As more banks work to improve accessibility to credit cards and introduce cards that base eligibility on factors other than credit scores, there are bound to be more new applicants. If you’re among the consumers new to credit cards, you might be both intrigued and wary. A no-fee, flat-rate cash-back card could be the answer to your concerns.
Conflicting feelings about credit cards are understandable. Maybe you grew up in a family that didn’t use credit cards or know people who have gotten into debt trouble with them. A recent NerdWallet survey found that respondents had an average of $6,741 in credit card debt in 2020.
“Credit cards may have a bad reputation, but they actually are great financial-planning and money-management tools — so long as you use them correctly,” Paul Golden, spokesman for the National Endowment for Financial Education, said in an e-mail.
If you’ll be one of those first-time applicants for a credit card, here’s why a no-fee, flat-rate cash-back card could work for you.
Why no fee?
Many people dislike the idea of paying an annual fee for a rewards credit card, and there’s a good reason: It reduces the overall annual value of your rewards. For example, if you pay an annual fee of $100 on your card, but you only earn about $100 in cash back with it each year, you’d just be breaking even.
A no-fee credit card, on the other hand, is a low commitment. If you end up disliking the card and want a different one, or you decide credit cards are not for you, you can stop using it with little consequence. You’re not out any money.
As a new cardholder, though, you’ll want to monitor your purchases closely. Do you find yourself overspending because it’s so easy to pay with a credit card? If so, credit cards might not be the best idea for you.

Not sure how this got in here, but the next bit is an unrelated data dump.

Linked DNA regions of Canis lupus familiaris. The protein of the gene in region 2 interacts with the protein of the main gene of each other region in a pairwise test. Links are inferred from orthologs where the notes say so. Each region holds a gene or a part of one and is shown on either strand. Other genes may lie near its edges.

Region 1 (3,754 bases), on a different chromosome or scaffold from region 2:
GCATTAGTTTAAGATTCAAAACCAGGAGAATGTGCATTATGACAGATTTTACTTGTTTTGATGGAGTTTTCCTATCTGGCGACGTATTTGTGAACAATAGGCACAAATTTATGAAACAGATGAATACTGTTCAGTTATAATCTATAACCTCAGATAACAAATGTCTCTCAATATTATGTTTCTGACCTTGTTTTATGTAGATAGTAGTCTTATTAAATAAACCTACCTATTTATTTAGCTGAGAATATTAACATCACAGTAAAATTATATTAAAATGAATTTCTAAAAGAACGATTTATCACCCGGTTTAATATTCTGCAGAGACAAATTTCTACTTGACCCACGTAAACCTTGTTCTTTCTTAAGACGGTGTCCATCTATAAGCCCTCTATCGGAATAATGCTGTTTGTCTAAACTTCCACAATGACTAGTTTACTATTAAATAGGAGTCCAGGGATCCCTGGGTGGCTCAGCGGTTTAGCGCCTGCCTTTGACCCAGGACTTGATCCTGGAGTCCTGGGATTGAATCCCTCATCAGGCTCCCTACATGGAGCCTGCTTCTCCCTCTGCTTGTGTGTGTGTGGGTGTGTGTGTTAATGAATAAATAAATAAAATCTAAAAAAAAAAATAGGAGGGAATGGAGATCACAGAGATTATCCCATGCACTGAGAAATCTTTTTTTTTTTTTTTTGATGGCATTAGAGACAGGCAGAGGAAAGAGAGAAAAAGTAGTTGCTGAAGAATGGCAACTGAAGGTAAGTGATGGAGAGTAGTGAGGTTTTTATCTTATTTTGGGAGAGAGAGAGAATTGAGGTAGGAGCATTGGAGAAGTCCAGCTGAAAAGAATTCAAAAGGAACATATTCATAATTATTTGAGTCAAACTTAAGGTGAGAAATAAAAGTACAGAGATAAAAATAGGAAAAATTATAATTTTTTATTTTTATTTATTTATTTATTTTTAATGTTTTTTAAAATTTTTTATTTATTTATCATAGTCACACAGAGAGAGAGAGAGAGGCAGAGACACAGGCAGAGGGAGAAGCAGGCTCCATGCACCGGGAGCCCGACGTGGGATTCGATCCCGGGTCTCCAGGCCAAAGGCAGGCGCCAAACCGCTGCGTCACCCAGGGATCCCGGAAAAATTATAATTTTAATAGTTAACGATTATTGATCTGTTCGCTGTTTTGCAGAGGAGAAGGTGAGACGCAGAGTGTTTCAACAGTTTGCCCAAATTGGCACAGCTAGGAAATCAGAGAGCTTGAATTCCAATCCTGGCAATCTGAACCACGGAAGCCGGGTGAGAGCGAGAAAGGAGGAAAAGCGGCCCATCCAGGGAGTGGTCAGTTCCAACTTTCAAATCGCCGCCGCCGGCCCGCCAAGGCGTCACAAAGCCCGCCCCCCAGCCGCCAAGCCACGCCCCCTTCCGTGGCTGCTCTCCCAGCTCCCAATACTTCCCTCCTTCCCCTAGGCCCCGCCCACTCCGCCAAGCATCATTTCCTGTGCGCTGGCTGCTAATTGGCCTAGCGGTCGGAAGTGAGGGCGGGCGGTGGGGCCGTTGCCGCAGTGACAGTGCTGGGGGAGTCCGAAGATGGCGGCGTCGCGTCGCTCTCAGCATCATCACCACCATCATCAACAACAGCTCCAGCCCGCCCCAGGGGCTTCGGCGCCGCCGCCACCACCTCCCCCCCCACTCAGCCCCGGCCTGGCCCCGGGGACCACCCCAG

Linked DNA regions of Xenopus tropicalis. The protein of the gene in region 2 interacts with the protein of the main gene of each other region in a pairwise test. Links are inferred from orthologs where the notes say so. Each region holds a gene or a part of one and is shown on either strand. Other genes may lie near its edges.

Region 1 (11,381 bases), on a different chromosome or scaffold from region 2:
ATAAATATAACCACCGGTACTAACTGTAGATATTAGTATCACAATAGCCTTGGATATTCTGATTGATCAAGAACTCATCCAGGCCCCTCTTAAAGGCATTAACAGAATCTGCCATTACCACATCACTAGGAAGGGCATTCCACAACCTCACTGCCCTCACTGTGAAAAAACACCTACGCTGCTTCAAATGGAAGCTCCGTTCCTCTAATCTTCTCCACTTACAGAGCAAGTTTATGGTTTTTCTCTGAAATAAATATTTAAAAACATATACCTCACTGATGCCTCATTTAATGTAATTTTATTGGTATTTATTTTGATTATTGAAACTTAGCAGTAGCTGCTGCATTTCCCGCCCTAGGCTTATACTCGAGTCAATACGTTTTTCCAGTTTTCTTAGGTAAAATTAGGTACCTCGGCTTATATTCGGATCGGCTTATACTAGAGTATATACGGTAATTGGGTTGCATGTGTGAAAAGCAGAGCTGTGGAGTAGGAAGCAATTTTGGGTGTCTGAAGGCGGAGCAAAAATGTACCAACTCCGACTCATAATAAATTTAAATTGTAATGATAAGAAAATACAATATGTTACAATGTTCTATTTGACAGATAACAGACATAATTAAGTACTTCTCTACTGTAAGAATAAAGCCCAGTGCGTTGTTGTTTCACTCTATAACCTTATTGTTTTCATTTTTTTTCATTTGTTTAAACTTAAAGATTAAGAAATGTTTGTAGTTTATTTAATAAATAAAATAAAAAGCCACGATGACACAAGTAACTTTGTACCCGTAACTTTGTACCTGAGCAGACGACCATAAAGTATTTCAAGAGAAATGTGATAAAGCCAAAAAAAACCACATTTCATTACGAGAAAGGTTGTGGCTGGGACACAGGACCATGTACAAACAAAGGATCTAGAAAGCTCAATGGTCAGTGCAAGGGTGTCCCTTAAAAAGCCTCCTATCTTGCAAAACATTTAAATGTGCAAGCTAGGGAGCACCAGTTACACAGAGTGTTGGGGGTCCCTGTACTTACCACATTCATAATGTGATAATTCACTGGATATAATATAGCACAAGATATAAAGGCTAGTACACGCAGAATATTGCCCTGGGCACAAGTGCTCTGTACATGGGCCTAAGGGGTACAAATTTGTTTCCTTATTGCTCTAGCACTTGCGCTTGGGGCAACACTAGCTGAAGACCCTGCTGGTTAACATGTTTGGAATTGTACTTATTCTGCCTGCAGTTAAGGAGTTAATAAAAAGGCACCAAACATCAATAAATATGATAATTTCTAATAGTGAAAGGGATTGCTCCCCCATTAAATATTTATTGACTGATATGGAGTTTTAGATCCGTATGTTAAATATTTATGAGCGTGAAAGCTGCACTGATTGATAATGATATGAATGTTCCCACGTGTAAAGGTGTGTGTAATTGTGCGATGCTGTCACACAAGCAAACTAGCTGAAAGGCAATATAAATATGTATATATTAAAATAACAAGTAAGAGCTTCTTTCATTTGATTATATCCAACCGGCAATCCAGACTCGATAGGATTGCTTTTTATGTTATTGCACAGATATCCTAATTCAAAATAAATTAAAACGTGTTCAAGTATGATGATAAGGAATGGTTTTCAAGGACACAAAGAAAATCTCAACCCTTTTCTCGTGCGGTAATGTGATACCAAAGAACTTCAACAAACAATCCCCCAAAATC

Note also that “no annual fee” doesn’t mean cost-free. You still could owe money if you don’t pay off the balance each month or you incur a late-payment fee, for example.
Why flat-rate rewards?
Simplicity is important with a first card, and it doesn’t get simpler than flat-rate rewards. With these cards, you’ll often get at least 1.5% cash back on all your purchases. You might even find a card that pays 2% cash back.
That rewards rate might not sound like much, but it adds up. Let’s say you normally spend $1,500 per month. If you put that amount on a flat-rate 2%-back card, you would get $360 back annually. That’s a significant amount of free money each year for spending you would ideally be doing anyway.
Some cash-back cards offer a higher percentage back, like 3% or 5%, but only on purchases from certain merchants, such as restaurants or gas stations. But those purchases might account for just a small portion of your overall spending, meaning a simpler flat-rate card could be a better choice. Also, bonus categories only add complexity, which you don’t want in your first card.
Why cash back?
“If you are looking for a card with incentives, consider one that offers flexibility and has rewards you will use,” Golden said.
Cash is the best rewards currency in terms of flexibility, because you can spend U.S. dollars on almost anything. It’s often rewarded in the form of a statement credit, so you reduce your next month’s bill. But you can also get cash rewards as a bank deposit or paper check with some cash-back cards.
By contrast, points and miles can be devalued by the issuer. It might require you to redeem more of its brand’s currency (e.g., Citi ThankYou points) for the purchase you want, whether that’s gift cards, merchandise or an airline ticket.
If you find you like using rewards credit cards and graduate to adding a card with bonus categories, you can still use the no-fee, flat-rate cash-back card.
A popular strategy is to use the bonus-categories card for spending in the categories, such as restaurants or gas stations. And then use your trusty flat-rate rewards card for everything else.
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Gregory Karp writes for NerdWallet. Email: [email protected]. Twitter: @spendingsmart.
The article Why a Cash-Back Credit Card Is a Good Place to Start originally appeared on NerdWallet.
The views and opinions expressed herein are the views and opinions of the author and do not necessarily reflect those of Nasdaq, Inc.